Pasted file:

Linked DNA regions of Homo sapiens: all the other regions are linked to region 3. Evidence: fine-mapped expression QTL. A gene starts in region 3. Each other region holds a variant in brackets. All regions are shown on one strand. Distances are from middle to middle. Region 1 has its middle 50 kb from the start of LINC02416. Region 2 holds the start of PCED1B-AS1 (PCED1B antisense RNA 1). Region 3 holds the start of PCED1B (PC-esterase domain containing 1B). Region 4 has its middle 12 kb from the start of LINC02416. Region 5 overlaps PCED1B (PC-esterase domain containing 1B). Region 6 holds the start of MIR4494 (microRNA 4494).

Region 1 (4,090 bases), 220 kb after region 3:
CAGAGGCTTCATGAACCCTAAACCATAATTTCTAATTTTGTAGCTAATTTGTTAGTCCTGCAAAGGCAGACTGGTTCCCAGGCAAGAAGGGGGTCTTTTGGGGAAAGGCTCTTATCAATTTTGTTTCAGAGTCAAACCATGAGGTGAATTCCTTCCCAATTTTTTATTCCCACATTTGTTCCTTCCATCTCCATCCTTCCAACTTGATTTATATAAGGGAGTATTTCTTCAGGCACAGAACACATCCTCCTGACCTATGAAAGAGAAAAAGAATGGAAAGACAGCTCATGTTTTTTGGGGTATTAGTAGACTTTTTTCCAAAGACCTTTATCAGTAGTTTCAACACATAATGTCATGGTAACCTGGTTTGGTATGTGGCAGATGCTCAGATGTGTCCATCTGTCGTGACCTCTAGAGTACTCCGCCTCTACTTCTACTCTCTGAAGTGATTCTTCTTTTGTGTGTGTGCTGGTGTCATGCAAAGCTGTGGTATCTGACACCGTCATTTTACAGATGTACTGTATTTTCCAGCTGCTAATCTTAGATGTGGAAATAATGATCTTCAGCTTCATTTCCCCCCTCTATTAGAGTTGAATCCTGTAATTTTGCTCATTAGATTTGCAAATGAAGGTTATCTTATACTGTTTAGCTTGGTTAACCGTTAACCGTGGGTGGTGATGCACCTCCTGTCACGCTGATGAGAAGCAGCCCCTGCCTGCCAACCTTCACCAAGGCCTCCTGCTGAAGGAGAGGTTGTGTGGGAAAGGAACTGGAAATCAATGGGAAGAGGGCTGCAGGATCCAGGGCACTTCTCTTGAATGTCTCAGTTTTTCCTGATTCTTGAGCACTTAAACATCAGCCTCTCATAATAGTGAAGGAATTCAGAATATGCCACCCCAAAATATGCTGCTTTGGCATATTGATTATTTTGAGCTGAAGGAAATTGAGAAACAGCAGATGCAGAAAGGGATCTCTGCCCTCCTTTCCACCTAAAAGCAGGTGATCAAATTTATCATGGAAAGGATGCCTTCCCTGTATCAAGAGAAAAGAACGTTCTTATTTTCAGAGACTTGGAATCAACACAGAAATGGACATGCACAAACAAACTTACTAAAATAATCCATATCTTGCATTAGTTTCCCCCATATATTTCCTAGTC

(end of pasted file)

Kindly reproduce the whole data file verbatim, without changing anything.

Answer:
Linked DNA regions of Homo sapiens: all the other regions are linked to region 3. Evidence: fine-mapped expression QTL. A gene starts in region 3. Each other region holds a variant in brackets. All regions are shown on one strand. Distances are from middle to middle. Region 1 has its middle 50 kb from the start of LINC02416. Region 2 holds the start of PCED1B-AS1 (PCED1B antisense RNA 1). Region 3 holds the start of PCED1B (PC-esterase domain containing 1B). Region 4 has its middle 12 kb from the start of LINC02416. Region 5 overlaps PCED1B (PC-esterase domain containing 1B). Region 6 holds the start of MIR4494 (microRNA 4494).

Region 1 (4,090 bases), 220 kb after region 3:
CAGAGGCTTCATGAACCCTAAACCATAATTTCTAATTTTGTAGCTAATTTGTTAGTCCTGCAAAGGCAGACTGGTTCCCAGGCAAGAAGGGGGTCTTTTGGGGAAAGGCTCTTATCAATTTTGTTTCAGAGTCAAACCATGAGGTGAATTCCTTCCCAATTTTTTATTCCCACATTTGTTCCTTCCATCTCCATCCTTCCAACTTGATTTATATAAGGGAGTATTTCTTCAGGCACAGAACACATCCTCCTGACCTATGAAAGAGAAAAAGAATGGAAAGACAGCTCATGTTTTTTGGGGTATTAGTAGACTTTTTTCCAAAGACCTTTATCAGTAGTTTCAACACATAATGTCATGGTAACCTGGTTTGGTATGTGGCAGATGCTCAGATGTGTCCATCTGTCGTGACCTCTAGAGTACTCCGCCTCTACTTCTACTCTCTGAAGTGATTCTTCTTTTGTGTGTGTGCTGGTGTCATGCAAAGCTGTGGTATCTGACACCGTCATTTTACAGATGTACTGTATTTTCCAGCTGCTAATCTTAGATGTGGAAATAATGATCTTCAGCTTCATTTCCCCCCTCTATTAGAGTTGAATCCTGTAATTTTGCTCATTAGATTTGCAAATGAAGGTTATCTTATACTGTTTAGCTTGGTTAACCGTTAACCGTGGGTGGTGATGCACCTCCTGTCACGCTGATGAGAAGCAGCCCCTGCCTGCCAACCTTCACCAAGGCCTCCTGCTGAAGGAGAGGTTGTGTGGGAAAGGAACTGGAAATCAATGGGAAGAGGGCTGCAGGATCCAGGGCACTTCTCTTGAATGTCTCAGTTTTTCCTGATTCTTGAGCACTTAAACATCAGCCTCTCATAATAGTGAAGGAATTCAGAATATGCCACCCCAAAATATGCTGCTTTGGCATATTGATTATTTTGAGCTGAAGGAAATTGAGAAACAGCAGATGCAGAAAGGGATCTCTGCCCTCCTTTCCACCTAAAAGCAGGTGATCAAATTTATCATGGAAAGGATGCCTTCCCTGTATCAAGAGAAAAGAACGTTCTTATTTTCAGAGACTTGGAATCAACACAGAAATGGACATGCACAAACAAACTTACTAAAATAATCCATATCTTGCATTAGTTTCCCCCATATATTTCCTAGTC